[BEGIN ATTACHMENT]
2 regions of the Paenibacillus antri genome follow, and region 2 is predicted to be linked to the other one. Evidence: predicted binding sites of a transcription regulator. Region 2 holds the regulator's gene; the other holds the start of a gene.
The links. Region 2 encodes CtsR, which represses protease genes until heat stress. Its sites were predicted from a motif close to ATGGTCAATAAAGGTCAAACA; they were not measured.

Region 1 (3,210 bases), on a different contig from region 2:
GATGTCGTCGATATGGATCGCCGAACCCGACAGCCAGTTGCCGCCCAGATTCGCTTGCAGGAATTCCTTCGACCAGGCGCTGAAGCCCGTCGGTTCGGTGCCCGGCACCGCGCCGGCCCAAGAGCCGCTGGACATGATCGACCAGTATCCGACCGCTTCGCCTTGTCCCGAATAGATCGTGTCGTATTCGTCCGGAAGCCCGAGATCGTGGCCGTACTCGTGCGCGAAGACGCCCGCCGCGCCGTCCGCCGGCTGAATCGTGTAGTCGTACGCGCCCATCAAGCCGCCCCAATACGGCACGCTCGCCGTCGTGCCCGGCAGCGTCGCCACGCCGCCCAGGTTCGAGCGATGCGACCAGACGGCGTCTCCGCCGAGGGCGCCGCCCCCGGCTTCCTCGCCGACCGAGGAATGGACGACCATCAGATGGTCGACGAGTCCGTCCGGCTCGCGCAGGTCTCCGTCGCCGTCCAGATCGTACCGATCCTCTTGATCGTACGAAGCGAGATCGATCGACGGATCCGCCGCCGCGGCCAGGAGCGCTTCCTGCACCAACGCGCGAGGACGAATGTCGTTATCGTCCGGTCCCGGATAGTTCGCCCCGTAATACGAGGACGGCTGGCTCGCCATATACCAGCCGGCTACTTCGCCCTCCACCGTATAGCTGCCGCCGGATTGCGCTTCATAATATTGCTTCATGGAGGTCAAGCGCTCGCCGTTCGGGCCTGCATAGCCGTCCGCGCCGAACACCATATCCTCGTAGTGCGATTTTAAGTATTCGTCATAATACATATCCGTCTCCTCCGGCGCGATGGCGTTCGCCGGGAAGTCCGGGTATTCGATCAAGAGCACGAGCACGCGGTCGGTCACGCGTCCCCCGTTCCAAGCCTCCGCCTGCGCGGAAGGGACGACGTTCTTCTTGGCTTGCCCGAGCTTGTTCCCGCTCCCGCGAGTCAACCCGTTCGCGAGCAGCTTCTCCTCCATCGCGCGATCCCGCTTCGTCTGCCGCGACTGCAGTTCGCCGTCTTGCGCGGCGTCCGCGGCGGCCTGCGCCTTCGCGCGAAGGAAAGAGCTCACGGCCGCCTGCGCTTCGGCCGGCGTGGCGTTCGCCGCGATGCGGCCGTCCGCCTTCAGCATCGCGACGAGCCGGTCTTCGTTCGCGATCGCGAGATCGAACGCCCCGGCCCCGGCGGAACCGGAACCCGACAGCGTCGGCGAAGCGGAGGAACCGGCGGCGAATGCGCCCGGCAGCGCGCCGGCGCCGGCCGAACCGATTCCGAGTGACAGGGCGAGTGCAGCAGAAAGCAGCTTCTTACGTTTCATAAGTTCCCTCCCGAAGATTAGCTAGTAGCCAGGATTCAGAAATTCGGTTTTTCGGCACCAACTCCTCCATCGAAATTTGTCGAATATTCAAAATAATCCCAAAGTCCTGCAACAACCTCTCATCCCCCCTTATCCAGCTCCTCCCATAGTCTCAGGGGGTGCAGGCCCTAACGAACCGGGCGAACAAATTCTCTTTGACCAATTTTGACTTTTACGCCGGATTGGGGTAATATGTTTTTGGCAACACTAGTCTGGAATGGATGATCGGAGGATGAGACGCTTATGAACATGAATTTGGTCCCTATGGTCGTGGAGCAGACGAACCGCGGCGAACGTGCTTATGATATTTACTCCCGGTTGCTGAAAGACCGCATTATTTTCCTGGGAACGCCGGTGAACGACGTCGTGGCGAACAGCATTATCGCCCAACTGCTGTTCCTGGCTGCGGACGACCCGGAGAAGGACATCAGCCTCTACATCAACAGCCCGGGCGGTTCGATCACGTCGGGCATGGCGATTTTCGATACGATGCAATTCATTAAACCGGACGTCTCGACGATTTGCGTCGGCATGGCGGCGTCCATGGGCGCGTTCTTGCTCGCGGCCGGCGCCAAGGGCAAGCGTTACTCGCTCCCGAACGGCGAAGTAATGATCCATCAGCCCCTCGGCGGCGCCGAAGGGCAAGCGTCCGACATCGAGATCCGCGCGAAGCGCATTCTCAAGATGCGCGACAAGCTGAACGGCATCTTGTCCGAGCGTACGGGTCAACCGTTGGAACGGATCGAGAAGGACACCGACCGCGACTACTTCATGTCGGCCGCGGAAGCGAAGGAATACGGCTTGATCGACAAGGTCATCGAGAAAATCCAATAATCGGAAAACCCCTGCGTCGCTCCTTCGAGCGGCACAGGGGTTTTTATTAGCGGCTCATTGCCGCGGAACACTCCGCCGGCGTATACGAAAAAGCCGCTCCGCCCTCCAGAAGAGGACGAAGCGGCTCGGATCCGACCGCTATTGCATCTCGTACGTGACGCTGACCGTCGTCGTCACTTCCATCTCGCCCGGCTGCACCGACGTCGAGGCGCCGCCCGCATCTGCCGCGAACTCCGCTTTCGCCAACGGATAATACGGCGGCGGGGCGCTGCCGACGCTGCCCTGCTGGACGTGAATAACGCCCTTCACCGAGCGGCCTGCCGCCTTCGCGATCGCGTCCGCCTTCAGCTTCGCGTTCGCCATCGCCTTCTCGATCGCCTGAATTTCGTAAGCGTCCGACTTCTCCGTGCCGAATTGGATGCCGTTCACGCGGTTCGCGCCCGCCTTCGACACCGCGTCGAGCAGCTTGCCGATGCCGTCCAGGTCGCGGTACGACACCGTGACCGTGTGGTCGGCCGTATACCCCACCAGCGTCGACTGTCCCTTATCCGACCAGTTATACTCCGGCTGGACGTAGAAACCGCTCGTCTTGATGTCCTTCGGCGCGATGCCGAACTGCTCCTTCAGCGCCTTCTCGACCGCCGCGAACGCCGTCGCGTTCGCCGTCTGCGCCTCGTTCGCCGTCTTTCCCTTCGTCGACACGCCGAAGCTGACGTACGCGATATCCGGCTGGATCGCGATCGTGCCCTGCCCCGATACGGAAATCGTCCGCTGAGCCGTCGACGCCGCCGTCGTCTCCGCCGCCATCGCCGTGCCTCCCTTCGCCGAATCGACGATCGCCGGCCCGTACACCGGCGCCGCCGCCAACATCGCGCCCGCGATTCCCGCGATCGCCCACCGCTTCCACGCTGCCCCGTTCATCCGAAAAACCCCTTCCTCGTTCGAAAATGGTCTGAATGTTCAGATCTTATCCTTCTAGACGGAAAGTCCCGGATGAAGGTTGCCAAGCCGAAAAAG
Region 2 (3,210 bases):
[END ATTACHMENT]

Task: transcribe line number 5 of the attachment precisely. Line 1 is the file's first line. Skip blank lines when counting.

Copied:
Region 2 (3,210 bases):